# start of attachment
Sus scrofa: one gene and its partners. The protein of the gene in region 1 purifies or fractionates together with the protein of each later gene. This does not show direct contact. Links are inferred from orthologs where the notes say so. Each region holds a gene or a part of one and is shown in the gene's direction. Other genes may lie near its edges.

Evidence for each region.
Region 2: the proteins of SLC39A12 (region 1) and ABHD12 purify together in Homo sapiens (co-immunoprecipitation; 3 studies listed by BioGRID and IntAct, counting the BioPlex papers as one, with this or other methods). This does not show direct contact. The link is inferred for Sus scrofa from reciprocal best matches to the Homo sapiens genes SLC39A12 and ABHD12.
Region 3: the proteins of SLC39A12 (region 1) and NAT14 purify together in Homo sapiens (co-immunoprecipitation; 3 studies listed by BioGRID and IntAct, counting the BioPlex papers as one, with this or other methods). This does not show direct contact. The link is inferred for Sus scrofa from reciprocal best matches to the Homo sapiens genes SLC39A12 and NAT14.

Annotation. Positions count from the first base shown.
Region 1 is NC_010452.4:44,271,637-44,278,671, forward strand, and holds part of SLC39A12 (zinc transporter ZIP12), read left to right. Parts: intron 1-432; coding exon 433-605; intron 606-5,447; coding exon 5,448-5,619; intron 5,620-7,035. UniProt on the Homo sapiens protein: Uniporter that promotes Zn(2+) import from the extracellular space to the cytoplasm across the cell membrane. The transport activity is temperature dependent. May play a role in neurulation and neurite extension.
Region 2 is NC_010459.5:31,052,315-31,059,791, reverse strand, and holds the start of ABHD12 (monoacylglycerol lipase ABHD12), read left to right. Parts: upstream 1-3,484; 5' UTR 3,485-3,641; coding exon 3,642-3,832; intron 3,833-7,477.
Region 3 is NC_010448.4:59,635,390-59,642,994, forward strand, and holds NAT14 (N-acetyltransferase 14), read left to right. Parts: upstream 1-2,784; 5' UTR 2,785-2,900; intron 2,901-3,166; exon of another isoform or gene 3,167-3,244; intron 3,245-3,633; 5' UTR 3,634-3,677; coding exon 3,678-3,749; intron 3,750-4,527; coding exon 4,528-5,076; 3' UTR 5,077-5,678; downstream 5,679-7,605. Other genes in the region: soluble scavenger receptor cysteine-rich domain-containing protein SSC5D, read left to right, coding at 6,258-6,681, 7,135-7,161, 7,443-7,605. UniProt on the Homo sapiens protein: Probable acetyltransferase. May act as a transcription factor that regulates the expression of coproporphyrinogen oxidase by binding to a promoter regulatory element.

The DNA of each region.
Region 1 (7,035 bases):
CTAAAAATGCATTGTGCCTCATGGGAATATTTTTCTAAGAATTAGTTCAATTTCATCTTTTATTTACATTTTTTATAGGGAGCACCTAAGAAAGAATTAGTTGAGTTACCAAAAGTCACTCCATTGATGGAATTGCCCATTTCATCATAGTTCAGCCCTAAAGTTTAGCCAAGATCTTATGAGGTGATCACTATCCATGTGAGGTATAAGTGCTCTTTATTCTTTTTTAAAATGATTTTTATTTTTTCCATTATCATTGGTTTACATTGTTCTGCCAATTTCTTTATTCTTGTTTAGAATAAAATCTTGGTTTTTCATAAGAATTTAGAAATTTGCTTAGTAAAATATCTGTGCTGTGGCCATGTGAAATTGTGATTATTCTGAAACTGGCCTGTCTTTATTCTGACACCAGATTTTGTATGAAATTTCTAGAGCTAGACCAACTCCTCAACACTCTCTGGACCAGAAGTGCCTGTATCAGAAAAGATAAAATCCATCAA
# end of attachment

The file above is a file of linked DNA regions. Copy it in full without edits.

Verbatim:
Sus scrofa: one gene and its partners. The protein of the gene in region 1 purifies or fractionates together with the protein of each later gene. This does not show direct contact. Links are inferred from orthologs where the notes say so. Each region holds a gene or a part of one and is shown in the gene's direction. Other genes may lie near its edges.

Evidence for each region.
Region 2: the proteins of SLC39A12 (region 1) and ABHD12 purify together in Homo sapiens (co-immunoprecipitation; 3 studies listed by BioGRID and IntAct, counting the BioPlex papers as one, with this or other methods). This does not show direct contact. The link is inferred for Sus scrofa from reciprocal best matches to the Homo sapiens genes SLC39A12 and ABHD12.
Region 3: the proteins of SLC39A12 (region 1) and NAT14 purify together in Homo sapiens (co-immunoprecipitation; 3 studies listed by BioGRID and IntAct, counting the BioPlex papers as one, with this or other methods). This does not show direct contact. The link is inferred for Sus scrofa from reciprocal best matches to the Homo sapiens genes SLC39A12 and NAT14.

Annotation. Positions count from the first base shown.
Region 1 is NC_010452.4:44,271,637-44,278,671, forward strand, and holds part of SLC39A12 (zinc transporter ZIP12), read left to right. Parts: intron 1-432; coding exon 433-605; intron 606-5,447; coding exon 5,448-5,619; intron 5,620-7,035. UniProt on the Homo sapiens protein: Uniporter that promotes Zn(2+) import from the extracellular space to the cytoplasm across the cell membrane. The transport activity is temperature dependent. May play a role in neurulation and neurite extension.
Region 2 is NC_010459.5:31,052,315-31,059,791, reverse strand, and holds the start of ABHD12 (monoacylglycerol lipase ABHD12), read left to right. Parts: upstream 1-3,484; 5' UTR 3,485-3,641; coding exon 3,642-3,832; intron 3,833-7,477.
Region 3 is NC_010448.4:59,635,390-59,642,994, forward strand, and holds NAT14 (N-acetyltransferase 14), read left to right. Parts: upstream 1-2,784; 5' UTR 2,785-2,900; intron 2,901-3,166; exon of another isoform or gene 3,167-3,244; intron 3,245-3,633; 5' UTR 3,634-3,677; coding exon 3,678-3,749; intron 3,750-4,527; coding exon 4,528-5,076; 3' UTR 5,077-5,678; downstream 5,679-7,605. Other genes in the region: soluble scavenger receptor cysteine-rich domain-containing protein SSC5D, read left to right, coding at 6,258-6,681, 7,135-7,161, 7,443-7,605. UniProt on the Homo sapiens protein: Probable acetyltransferase. May act as a transcription factor that regulates the expression of coproporphyrinogen oxidase by binding to a promoter regulatory element.

The DNA of each region.
Region 1 (7,035 bases):
CTAAAAATGCATTGTGCCTCATGGGAATATTTTTCTAAGAATTAGTTCAATTTCATCTTTTATTTACATTTTTTATAGGGAGCACCTAAGAAAGAATTAGTTGAGTTACCAAAAGTCACTCCATTGATGGAATTGCCCATTTCATCATAGTTCAGCCCTAAAGTTTAGCCAAGATCTTATGAGGTGATCACTATCCATGTGAGGTATAAGTGCTCTTTATTCTTTTTTAAAATGATTTTTATTTTTTCCATTATCATTGGTTTACATTGTTCTGCCAATTTCTTTATTCTTGTTTAGAATAAAATCTTGGTTTTTCATAAGAATTTAGAAATTTGCTTAGTAAAATATCTGTGCTGTGGCCATGTGAAATTGTGATTATTCTGAAACTGGCCTGTCTTTATTCTGACACCAGATTTTGTATGAAATTTCTAGAGCTAGACCAACTCCTCAACACTCTCTGGACCAGAAGTGCCTGTATCAGAAAAGATAAAATCCATCAA